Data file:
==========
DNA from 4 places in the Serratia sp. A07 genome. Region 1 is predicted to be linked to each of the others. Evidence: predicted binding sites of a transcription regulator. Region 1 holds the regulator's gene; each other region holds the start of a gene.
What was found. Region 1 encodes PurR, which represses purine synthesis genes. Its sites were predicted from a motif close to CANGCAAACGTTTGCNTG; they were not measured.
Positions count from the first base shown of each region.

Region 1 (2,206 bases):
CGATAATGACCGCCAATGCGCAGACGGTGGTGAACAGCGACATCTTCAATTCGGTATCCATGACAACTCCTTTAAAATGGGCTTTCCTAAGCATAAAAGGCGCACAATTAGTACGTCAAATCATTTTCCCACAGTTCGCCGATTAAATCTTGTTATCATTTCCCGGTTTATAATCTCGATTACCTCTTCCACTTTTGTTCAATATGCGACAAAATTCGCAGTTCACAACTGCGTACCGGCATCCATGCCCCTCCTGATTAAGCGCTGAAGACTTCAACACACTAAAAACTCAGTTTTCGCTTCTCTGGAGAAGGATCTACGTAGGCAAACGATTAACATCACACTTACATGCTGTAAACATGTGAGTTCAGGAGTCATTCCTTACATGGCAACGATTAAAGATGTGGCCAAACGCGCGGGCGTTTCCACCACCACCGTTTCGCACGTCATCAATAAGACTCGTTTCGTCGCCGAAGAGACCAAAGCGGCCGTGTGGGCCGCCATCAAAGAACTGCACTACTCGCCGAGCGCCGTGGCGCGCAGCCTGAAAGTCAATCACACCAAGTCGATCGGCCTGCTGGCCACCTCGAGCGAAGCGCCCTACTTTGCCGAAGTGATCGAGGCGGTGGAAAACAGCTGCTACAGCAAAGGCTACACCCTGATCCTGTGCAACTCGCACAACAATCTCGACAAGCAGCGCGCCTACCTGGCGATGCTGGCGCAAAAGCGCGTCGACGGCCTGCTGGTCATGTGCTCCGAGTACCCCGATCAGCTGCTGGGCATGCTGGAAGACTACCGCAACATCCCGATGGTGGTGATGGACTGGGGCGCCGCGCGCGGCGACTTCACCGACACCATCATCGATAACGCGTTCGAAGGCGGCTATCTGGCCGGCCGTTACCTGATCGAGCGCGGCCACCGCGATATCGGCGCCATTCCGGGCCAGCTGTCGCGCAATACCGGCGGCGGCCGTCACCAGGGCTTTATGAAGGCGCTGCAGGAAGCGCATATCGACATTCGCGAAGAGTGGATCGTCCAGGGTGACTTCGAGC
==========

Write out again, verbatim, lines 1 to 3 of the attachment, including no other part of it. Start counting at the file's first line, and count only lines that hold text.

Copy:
DNA from 4 places in the Serratia sp. A07 genome. Region 1 is predicted to be linked to each of the others. Evidence: predicted binding sites of a transcription regulator. Region 1 holds the regulator's gene; each other region holds the start of a gene.
What was found. Region 1 encodes PurR, which represses purine synthesis genes. Its sites were predicted from a motif close to CANGCAAACGTTTGCNTG; they were not measured.
Positions count from the first base shown of each region.